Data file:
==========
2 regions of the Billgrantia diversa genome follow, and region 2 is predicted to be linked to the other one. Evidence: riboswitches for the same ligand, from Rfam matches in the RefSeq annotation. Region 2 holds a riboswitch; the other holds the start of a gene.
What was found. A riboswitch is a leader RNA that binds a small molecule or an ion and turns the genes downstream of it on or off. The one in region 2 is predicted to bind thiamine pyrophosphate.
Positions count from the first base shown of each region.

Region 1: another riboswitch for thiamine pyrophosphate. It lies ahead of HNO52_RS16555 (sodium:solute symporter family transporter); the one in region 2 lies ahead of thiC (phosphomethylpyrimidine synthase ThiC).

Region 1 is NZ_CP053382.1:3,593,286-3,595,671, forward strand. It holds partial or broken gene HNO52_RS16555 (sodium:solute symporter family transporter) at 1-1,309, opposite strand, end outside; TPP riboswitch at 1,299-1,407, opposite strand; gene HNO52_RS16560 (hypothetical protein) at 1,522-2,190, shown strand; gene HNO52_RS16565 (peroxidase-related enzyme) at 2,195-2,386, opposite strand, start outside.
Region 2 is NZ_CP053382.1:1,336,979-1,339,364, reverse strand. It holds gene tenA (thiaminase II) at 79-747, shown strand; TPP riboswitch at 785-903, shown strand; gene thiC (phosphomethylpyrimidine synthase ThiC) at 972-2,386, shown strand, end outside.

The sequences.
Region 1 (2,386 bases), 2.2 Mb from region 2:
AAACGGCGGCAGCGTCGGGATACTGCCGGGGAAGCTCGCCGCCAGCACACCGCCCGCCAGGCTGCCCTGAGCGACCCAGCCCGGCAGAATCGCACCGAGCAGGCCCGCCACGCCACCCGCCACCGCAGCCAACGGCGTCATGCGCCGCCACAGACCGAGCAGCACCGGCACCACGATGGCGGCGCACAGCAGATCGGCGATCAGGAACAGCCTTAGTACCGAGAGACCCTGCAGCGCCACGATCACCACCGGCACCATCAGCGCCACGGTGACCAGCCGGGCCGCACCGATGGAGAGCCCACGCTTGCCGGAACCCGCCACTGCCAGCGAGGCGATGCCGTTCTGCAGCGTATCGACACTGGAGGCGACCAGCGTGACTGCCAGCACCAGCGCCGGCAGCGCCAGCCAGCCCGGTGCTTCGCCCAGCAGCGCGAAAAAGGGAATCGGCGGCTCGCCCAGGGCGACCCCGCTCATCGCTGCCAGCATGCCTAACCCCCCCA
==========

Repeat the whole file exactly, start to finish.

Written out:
2 regions of the Billgrantia diversa genome follow, and region 2 is predicted to be linked to the other one. Evidence: riboswitches for the same ligand, from Rfam matches in the RefSeq annotation. Region 2 holds a riboswitch; the other holds the start of a gene.
What was found. A riboswitch is a leader RNA that binds a small molecule or an ion and turns the genes downstream of it on or off. The one in region 2 is predicted to bind thiamine pyrophosphate.
Positions count from the first base shown of each region.

Region 1: another riboswitch for thiamine pyrophosphate. It lies ahead of HNO52_RS16555 (sodium:solute symporter family transporter); the one in region 2 lies ahead of thiC (phosphomethylpyrimidine synthase ThiC).

Region 1 is NZ_CP053382.1:3,593,286-3,595,671, forward strand. It holds partial or broken gene HNO52_RS16555 (sodium:solute symporter family transporter) at 1-1,309, opposite strand, end outside; TPP riboswitch at 1,299-1,407, opposite strand; gene HNO52_RS16560 (hypothetical protein) at 1,522-2,190, shown strand; gene HNO52_RS16565 (peroxidase-related enzyme) at 2,195-2,386, opposite strand, start outside.
Region 2 is NZ_CP053382.1:1,336,979-1,339,364, reverse strand. It holds gene tenA (thiaminase II) at 79-747, shown strand; TPP riboswitch at 785-903, shown strand; gene thiC (phosphomethylpyrimidine synthase ThiC) at 972-2,386, shown strand, end outside.

The sequences.
Region 1 (2,386 bases), 2.2 Mb from region 2:
AAACGGCGGCAGCGTCGGGATACTGCCGGGGAAGCTCGCCGCCAGCACACCGCCCGCCAGGCTGCCCTGAGCGACCCAGCCCGGCAGAATCGCACCGAGCAGGCCCGCCACGCCACCCGCCACCGCAGCCAACGGCGTCATGCGCCGCCACAGACCGAGCAGCACCGGCACCACGATGGCGGCGCACAGCAGATCGGCGATCAGGAACAGCCTTAGTACCGAGAGACCCTGCAGCGCCACGATCACCACCGGCACCATCAGCGCCACGGTGACCAGCCGGGCCGCACCGATGGAGAGCCCACGCTTGCCGGAACCCGCCACTGCCAGCGAGGCGATGCCGTTCTGCAGCGTATCGACACTGGAGGCGACCAGCGTGACTGCCAGCACCAGCGCCGGCAGCGCCAGCCAGCCCGGTGCTTCGCCCAGCAGCGCGAAAAAGGGAATCGGCGGCTCGCCCAGGGCGACCCCGCTCATCGCTGCCAGCATGCCTAACCCCCCCA